Google Assistant’s Global Language Advantage

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Many people were frustrated when Amazon Alexa and Google Assistant weren’t immediately available in the UK, Australia and India after their respective launches in the U.S. The devices clearly understood English, so why not roll out in other English-speaking countries? It was commonly assumed that voice assistant localization challenges were primarily related to accent recognition. Accents do pose problems even within a country with regional variations. However, localization involves much more than accents. You should think about this problem in two parts: automated speech recognition (ASR) and natural language understanding (NLU). Speech and accent recognition fall under the ASR rubric. Recognizing the correct intent behind independence day, the incorporation of foreign words in daily discourse, grammar variants and colloquial expressions all require a specialized NLU.

What does this mean when forecasting voice assistant roll-outs into new languages? One of the most obvious relates to the world’s second most spoken native language. Google Assistant announced Spanish language support earlier this week, but only for Spain, Mexico and the U.S. Spanish is the official language of 20 countries. You should not expect all of them to receive Alexa or Google Assistant support at once. Peru is very different culturally from Mexico, Spain and Argentina. Thus, we see Google Assistant already rolling out support in waves.

Language Localization Goes Beyond Accent Recognition

Google has a significant advantage over Amazon from its speech-to-text ASR capabilities that support the company’s voice search products. In August, Google expanded speech recognition to another 30 languages bringing the total to 119. When Google Assistant enters a new country, the ASR is largely in place. Google Assistant group product manager Brad Abrams also suggested that the company has a head start on NLU.

It’s actually really challenging to roll out in the different languages if you think about what has to come together in terms of the speech recognition that has to be there, the speech synthesis that has to be there, the knowledge graph understanding of large portions of the internet in that language. So, all of that has to come together. I think we are in a really fortunate place. Because we’ve had Google search in all of those languages for so long that is has given us an opportunity to build up the technology. so, really we’re not building wholesale new technology as we roll out the Assistant, we’re just leveraging this long history we have with search…Even a lot of the NLU, like we’ve built a lot of this technology because we have to understand user queries to be able to give them good answers.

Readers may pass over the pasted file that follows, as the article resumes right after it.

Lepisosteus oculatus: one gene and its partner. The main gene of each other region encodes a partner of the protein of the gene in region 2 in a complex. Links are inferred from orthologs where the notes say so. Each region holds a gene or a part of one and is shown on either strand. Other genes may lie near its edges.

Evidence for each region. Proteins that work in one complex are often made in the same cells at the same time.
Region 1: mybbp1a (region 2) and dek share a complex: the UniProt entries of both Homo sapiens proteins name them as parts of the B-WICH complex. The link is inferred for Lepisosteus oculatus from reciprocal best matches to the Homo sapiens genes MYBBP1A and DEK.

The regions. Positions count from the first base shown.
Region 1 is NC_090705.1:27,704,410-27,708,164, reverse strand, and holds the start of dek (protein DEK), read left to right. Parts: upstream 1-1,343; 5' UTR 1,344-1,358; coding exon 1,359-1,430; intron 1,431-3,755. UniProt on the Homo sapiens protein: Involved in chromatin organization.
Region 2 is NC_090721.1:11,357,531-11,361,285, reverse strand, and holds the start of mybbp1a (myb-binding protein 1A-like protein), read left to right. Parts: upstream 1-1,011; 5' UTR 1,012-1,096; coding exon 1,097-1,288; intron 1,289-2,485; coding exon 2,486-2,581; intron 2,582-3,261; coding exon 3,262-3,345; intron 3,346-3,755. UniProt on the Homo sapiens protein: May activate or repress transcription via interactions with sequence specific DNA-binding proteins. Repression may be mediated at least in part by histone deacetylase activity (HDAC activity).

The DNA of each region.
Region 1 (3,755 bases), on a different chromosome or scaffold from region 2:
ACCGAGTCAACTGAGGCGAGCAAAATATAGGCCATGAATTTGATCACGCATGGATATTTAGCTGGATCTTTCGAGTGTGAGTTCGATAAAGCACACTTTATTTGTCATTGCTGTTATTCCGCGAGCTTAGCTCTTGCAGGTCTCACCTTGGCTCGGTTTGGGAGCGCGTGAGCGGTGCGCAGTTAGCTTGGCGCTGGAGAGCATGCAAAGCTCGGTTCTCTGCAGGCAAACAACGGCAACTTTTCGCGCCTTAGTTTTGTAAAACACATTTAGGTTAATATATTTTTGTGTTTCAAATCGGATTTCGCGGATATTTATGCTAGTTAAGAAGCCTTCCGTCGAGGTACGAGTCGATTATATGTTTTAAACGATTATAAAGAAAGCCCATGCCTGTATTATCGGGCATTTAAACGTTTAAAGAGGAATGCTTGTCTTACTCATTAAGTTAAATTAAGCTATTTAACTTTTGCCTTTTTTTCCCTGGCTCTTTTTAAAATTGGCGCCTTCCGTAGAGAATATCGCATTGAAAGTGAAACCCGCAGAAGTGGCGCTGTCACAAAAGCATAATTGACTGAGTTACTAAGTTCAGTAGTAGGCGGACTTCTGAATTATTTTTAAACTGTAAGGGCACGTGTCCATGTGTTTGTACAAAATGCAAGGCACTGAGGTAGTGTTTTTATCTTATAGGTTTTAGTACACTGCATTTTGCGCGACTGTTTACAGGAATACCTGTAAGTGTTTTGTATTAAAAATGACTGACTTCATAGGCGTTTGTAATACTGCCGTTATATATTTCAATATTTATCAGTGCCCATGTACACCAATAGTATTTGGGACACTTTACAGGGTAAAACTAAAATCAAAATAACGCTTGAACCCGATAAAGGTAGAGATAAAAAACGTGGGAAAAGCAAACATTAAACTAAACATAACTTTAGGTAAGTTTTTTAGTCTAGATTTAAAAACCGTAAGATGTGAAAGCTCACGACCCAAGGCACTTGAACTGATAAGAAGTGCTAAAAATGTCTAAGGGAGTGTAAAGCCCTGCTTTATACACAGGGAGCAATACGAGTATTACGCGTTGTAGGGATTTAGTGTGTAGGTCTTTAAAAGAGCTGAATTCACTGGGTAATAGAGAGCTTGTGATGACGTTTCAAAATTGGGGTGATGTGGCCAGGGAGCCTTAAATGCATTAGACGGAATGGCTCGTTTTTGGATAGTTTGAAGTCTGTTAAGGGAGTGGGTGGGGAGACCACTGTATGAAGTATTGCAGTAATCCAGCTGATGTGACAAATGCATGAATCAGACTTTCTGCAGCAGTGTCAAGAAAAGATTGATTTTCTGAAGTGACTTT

Amazon Faces More Challenges in Language Support

Amazon can still introduce Alexa into new languages. The lack of the ASR models and NLU in production just means that Amazon has more work to do when introducing language support to a new country. That is why Voicebot originally predicted that Alexa would roll out into Japanese after English and German. The logic was simple. Amazon already had Japanese support in its Fire TV products. The ASR was there along with some NLU. Bringing Alexa to French, Spanish, Hindi and other languages requires more work. This is why it was so critical for Amazon to have an early lead in launching Alexa. The company needed more time to build out its technology stack and establish voice assistant distribution.

Apple Has a Lot of Speech Assets

Another company that has a lot of ASR models already in production is Apple. The NLUs may not be as advanced as what Google has to draw from in its search products, but the ASR models already support 21 languages localized for 36 countries. Each of these ASR language models have been refined over many years. If you are looking at what assets Apple can leverage to catch up despite a late start moving Siri into more robust voice assistant use cases, language support is critical. The other assets are a large global user base with existing Siri distribution through Apple products. Apple’s moves in voice so far have been lackluster. The limitations of Siri integration on HomePod represent an illustrative example. However, it’s too early to count them out because of Apple’s extensive ASR assets. On the other end of the spectrum, Google is a clear leader. Its assets in ASR and NLU were critical in helping Google catch up quickly to a surging Amazon Alexa.

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